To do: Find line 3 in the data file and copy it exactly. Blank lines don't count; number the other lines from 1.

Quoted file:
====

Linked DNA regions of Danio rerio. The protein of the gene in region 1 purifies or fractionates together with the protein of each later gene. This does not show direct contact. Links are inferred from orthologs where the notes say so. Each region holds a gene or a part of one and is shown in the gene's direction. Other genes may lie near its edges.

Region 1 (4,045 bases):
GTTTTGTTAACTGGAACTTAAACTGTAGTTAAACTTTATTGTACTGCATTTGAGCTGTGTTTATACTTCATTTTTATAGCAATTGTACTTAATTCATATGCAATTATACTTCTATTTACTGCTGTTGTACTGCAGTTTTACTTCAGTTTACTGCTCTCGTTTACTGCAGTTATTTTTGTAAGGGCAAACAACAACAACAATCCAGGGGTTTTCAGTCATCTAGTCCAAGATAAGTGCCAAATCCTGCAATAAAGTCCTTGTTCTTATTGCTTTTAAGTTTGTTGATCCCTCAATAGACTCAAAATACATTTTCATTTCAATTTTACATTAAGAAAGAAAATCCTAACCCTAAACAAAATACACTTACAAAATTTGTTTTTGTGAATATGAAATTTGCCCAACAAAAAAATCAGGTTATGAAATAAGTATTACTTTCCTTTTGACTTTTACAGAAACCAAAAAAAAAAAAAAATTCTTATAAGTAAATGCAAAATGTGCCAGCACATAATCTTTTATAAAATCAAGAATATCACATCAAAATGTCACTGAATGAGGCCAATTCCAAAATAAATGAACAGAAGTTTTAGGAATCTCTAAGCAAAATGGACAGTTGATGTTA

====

GTTTTGTTAACTGGAACTTAAACTGTAGTTAAACTTTATTGTACTGCATTTGAGCTGTGTTTATACTTCATTTTTATAGCAATTGTACTTAATTCATATGCAATTATACTTCTATTTACTGCTGTTGTACTGCAGTTTTACTTCAGTTTACTGCTCTCGTTTACTGCAGTTATTTTTGTAAGGGCAAACAACAACAACAATCCAGGGGTTTTCAGTCATCTAGTCCAAGATAAGTGCCAAATCCTGCAATAAAGTCCTTGTTCTTATTGCTTTTAAGTTTGTTGATCCCTCAATAGACTCAAAATACATTTTCATTTCAATTTTACATTAAGAAAGAAAATCCTAACCCTAAACAAAATACACTTACAAAATTTGTTTTTGTGAATATGAAATTTGCCCAACAAAAAAATCAGGTTATGAAATAAGTATTACTTTCCTTTTGACTTTTACAGAAACCAAAAAAAAAAAAAAATTCTTATAAGTAAATGCAAAATGTGCCAGCACATAATCTTTTATAAAATCAAGAATATCACATCAAAATGTCACTGAATGAGGCCAATTCCAAAATAAATGAACAGAAGTTTTAGGAATCTCTAAGCAAAATGGACAGTTGATGTTA